Hierarchical data structures pose special analytical challenges in that data analysis at the
individual level may result in a biased impression of the effect of the nesting unit (in the SAGE
case, the classroom). At the origin of this problem is the fact that different classrooms often
contain different numbers of students, thus those classrooms that contain greater numbers of
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students have greater influence over the results of analyses done at the individual level. An
analytical approach known as “hierarchical linear modeling” (Bryk & Raudenbush, 1992) was
specifically designed to accommodate these types of data structures. Essentially hierarchical
linear modeling (HLM) estimates individual effects by analyzing data within each class and then
provides a weighted average of these effects. The effects of the class are then estimated as if all
classes contained the same number of students. HLM was used with the SAGE data to provide
an alternative and less biased account of the effects of SAGE experience on test scores. In these
models, variables associated with individual students are referred to as level1 variables and
those associated with the classrooms are referred to as level2 variables.
HLM Analyses. Analyses were conducted for each of the relevant criterion posttest
scores: reading, mathematics, language arts, and total. For all analyses, the level1 variables
were pretest scores and socioeconomic status (SES) measured as eligibility for subsidized lunch.
The posttest scores were adjusted for these two variables at the individual level, therefore the
effects may be thought of as being statistically independent of the effects of these variables. A
number of different level2 models, each containing different level2 variables, was specified for
each variable of interest. It is important to note that the “class size” variable used in these
analyses measures the studentteacher ratio.
HLM Results. Table 26 provides a summary of the effects of each of the level1 and
level2 variables for each of these analyses. Level1 effects can be interpreted as the weighted
average of the withinclassroom effects of the level1 variables. Level2 effects can be
interpreted as the classroom effects of the level2 variables. Level1 coefficients may be thought
of as the average effect of the modeling variable on the criterion score at the individual level.
The level1 results indicate that lower SES is related to lower posttest scores and higher pretest
scores are related to higher posttest scores.
32
The coefficients associated with the level2 variables can be thought of as classroom
effects. For example, in the Model A total score, an increase of one student in class size resulted
in a drop of .828 points for the class average. Likewise, SAGE participation resulted in a 8.909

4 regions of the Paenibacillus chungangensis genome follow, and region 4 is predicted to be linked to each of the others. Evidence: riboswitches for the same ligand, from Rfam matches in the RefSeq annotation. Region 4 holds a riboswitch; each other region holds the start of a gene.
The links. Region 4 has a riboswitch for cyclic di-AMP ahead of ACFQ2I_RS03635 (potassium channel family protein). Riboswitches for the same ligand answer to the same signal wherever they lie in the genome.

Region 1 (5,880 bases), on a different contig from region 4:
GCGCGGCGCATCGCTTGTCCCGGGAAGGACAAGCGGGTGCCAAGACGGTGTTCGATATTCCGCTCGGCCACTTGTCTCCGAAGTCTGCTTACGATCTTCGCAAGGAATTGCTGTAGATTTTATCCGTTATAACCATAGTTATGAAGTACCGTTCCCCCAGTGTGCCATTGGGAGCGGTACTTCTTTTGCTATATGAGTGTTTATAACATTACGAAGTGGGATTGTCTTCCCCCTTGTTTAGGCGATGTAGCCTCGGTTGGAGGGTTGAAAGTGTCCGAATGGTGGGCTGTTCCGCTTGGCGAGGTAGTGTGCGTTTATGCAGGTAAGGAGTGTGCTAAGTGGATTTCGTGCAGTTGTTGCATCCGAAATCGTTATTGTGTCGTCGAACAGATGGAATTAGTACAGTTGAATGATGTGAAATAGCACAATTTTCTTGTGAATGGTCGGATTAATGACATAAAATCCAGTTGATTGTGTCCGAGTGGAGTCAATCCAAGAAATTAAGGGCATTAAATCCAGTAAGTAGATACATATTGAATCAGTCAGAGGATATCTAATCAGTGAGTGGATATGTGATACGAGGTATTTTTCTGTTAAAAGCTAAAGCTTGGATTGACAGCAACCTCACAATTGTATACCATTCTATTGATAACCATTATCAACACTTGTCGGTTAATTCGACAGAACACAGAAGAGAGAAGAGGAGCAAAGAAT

point gain in the class average on total score for Model B. A discussion of each model follows:
Model A. Class Size. These models examined the effect of class size on the adjusted
criterion score. Class size equals the number of students divided by the number of teachers.
Depending on the test, an increase in class size of one person can be expected to produce a .29 to
1.12 loss in average posttest performance. The results for all scores show this effect to be
significant.
Model B. SAGE. These models examined the effect of SAGE participation on the
adjusted criterion score. Participation in SAGE shows statistically significant class average
increases in all posttest scores as well. These score increases range from 7 points (reading) to
13 points (mathematics).
Model C. Class Size, SAGE. These models examined the effect of SAGE participation
on the adjusted criterion score after the classrooms were class size adjusted, viewed as the effect
of SAGE participation beyond the class size effect. Combining class size and SAGE
participation in a single analysis isolates the effects that SAGE might have beyond those
produced by lower class size. The results show that once class size has been accounted for,
SAGE has no significant effect on class average performance. This may suggest that the other
SAGE interventions (i.e., rigorous curriculum, lighted school house, and staff development) are
not having a significant impact on achievement in SAGE classrooms.
Model D. Class SES, Class Size. These models examined the effect of class size on the
adjusted criterion score after the classrooms were SES adjusted, viewed as the effect of class size
once the effects of the classroom SES are removed. Since socioeconomic status is known to
33
have an influence on academic test scores, a replacement for this variable was used as both a
level1 and level2 predictor. The level2 variable was the average SES for the class and
estimates the effect of the overall class SES level beyond that associated with the individual,
which is accounted for in the level1 model. This model combines class SES and class size. The
results indicate that class SES has a significant effect on the class average posttest performance.
The effect of a 1 point class average gain in SES equates to between a 10 point and 13 point gain
on the average posttest score, depending on the test. SES was measured on a threepoint family
income scale, thus a one point difference on average would be quite pronounced. Class size still
has a significant effect on the posttest scores once SES has been accounted for.
Model E. Class SES, SAGE. These models examined the effect of SAGE participation
on the adjusted criterion score after the classrooms were SES adjusted; viewed as the effect of
SAGE participation once the effects of classroom SES are removed. When class SES and SAGE
participation are entered in the same level2 model, class SES has a significant effect on class
average posttest performance. In addition, SAGE has a significant effect on class average posttest
performance. In other words, the effects of SAGE participation on class average posttest
scores, beyond those produced by SES differences, are significant on all posttest scores. In
general, these effects are roughly the same as when SAGE is the only variable in the model (see
model B), suggesting that SAGE classrooms and control classrooms are about equal on class
SES.
Model F. Class SES, Class Size, SAGE. These models examined the effect of SAGE
participation on the adjusted criterion score after the classrooms were adjusted for class size and
SES; viewed as the effect of SAGE participation beyond the class size and SES effects. This
model combines SES, SAGE participation, and class size in a single analysis. For all subtests,
class SES once again has a significant effect on the class average posttest score. Class size has